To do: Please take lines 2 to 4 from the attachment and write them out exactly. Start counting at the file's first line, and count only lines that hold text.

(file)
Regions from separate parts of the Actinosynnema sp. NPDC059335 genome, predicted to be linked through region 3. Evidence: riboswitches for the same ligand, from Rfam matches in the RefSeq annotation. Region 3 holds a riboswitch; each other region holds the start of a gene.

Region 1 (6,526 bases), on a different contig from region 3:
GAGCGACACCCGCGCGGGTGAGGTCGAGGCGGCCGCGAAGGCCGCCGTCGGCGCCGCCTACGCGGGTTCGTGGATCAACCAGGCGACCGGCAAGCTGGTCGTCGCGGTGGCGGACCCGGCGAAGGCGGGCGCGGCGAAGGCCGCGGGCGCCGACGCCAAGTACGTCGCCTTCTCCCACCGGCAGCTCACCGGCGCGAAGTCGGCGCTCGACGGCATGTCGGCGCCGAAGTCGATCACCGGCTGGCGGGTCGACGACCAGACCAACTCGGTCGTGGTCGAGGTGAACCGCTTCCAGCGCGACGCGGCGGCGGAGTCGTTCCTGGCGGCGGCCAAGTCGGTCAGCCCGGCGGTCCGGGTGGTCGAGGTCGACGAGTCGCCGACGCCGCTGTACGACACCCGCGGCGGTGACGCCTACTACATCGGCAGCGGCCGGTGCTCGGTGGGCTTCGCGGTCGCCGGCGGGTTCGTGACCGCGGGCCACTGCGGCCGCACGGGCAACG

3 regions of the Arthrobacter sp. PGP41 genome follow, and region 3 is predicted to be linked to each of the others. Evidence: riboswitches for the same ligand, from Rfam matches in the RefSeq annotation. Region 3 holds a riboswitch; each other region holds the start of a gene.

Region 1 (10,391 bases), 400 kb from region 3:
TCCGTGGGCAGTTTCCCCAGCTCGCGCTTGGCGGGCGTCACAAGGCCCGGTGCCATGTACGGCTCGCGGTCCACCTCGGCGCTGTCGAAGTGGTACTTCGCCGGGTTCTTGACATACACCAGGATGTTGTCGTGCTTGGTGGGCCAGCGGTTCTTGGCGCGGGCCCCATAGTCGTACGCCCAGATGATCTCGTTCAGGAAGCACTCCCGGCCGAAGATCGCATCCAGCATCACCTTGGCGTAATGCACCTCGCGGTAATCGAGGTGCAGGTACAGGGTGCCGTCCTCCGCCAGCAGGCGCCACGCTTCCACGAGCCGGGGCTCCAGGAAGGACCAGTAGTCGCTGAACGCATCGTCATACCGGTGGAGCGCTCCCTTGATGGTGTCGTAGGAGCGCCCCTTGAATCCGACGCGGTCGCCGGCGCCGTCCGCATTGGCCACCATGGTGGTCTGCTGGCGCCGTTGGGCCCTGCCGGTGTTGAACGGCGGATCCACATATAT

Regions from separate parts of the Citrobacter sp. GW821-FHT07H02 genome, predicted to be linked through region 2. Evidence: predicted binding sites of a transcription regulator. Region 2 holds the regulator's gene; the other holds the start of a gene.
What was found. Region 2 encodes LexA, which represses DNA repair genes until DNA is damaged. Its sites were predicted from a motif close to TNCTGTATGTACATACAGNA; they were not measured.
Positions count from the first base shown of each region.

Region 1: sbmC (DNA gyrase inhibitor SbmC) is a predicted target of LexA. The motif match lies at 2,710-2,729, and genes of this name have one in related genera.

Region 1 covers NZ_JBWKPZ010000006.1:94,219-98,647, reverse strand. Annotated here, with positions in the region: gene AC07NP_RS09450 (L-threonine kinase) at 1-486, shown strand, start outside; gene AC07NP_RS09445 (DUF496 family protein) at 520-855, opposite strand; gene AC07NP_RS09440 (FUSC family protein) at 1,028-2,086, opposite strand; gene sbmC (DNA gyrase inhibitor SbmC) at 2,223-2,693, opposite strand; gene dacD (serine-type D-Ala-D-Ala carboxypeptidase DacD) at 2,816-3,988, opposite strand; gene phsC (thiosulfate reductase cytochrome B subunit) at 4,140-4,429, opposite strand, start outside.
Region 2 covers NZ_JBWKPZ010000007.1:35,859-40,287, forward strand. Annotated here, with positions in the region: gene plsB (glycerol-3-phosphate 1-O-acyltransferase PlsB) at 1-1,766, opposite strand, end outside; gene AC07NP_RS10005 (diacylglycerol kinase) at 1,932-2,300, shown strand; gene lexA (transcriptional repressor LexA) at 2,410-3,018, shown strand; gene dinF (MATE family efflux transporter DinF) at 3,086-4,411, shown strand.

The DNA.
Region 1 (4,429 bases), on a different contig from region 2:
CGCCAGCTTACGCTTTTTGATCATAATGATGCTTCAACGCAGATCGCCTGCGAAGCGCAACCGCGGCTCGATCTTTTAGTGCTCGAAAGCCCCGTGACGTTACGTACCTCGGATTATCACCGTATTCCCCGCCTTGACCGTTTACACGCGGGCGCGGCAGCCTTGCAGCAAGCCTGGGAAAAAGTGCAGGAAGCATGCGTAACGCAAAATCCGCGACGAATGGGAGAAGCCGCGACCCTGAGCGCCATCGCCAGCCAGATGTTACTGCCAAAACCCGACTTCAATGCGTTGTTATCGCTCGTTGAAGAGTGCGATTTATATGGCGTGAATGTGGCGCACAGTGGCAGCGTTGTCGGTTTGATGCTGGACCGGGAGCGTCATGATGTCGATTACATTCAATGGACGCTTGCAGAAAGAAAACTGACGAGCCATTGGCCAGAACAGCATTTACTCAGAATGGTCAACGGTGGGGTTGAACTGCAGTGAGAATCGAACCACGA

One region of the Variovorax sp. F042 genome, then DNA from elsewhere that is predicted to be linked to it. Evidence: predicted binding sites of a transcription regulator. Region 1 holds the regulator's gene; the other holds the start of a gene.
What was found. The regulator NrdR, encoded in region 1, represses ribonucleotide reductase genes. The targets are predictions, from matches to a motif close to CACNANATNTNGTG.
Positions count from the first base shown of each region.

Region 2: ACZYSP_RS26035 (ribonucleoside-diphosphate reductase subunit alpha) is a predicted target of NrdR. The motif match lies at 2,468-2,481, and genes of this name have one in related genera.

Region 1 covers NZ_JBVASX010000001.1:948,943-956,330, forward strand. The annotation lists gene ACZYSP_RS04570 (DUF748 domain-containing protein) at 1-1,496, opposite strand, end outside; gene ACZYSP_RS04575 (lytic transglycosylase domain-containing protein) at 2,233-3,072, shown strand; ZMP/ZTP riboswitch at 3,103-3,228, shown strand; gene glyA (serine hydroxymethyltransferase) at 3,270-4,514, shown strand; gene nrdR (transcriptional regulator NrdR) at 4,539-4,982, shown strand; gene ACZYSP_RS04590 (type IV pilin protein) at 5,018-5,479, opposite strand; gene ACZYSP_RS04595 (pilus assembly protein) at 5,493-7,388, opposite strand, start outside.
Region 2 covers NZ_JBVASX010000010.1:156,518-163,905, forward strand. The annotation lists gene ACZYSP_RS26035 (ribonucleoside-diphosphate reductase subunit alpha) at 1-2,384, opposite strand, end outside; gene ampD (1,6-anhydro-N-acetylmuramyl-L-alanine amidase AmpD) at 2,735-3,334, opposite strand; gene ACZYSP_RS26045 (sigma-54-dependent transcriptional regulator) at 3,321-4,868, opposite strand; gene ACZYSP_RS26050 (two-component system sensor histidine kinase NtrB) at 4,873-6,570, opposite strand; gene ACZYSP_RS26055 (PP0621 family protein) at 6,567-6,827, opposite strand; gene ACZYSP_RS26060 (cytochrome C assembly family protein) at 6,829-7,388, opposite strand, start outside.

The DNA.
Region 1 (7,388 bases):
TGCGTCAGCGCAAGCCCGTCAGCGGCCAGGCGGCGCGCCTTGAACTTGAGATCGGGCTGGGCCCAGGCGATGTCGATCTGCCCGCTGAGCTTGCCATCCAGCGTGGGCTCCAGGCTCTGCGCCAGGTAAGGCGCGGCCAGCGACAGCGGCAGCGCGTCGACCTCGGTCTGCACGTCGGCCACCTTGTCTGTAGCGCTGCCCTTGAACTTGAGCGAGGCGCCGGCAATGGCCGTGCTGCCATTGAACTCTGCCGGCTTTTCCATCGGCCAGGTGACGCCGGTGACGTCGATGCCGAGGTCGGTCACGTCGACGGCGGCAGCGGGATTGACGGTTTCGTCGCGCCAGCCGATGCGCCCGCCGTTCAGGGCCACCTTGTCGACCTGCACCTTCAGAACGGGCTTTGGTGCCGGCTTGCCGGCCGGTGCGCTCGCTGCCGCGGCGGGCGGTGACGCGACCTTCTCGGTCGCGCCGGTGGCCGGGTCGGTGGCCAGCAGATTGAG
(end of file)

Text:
Region 1 (6,526 bases), on a different contig from region 3:
GAGCGACACCCGCGCGGGTGAGGTCGAGGCGGCCGCGAAGGCCGCCGTCGGCGCCGCCTACGCGGGTTCGTGGATCAACCAGGCGACCGGCAAGCTGGTCGTCGCGGTGGCGGACCCGGCGAAGGCGGGCGCGGCGAAGGCCGCGGGCGCCGACGCCAAGTACGTCGCCTTCTCCCACCGGCAGCTCACCGGCGCGAAGTCGGCGCTCGACGGCATGTCGGCGCCGAAGTCGATCACCGGCTGGCGGGTCGACGACCAGACCAACTCGGTCGTGGTCGAGGTGAACCGCTTCCAGCGCGACGCGGCGGCGGAGTCGTTCCTGGCGGCGGCCAAGTCGGTCAGCCCGGCGGTCCGGGTGGTCGAGGTCGACGAGTCGCCGACGCCGCTGTACGACACCCGCGGCGGTGACGCCTACTACATCGGCAGCGGCCGGTGCTCGGTGGGCTTCGCGGTCGCCGGCGGGTTCGTGACCGCGGGCCACTGCGGCCGCACGGGCAACG

3 regions of the Arthrobacter sp. PGP41 genome follow, and region 3 is predicted to be linked to each of the others. Evidence: riboswitches for the same ligand, from Rfam matches in the RefSeq annotation. Region 3 holds a riboswitch; each other region holds the start of a gene.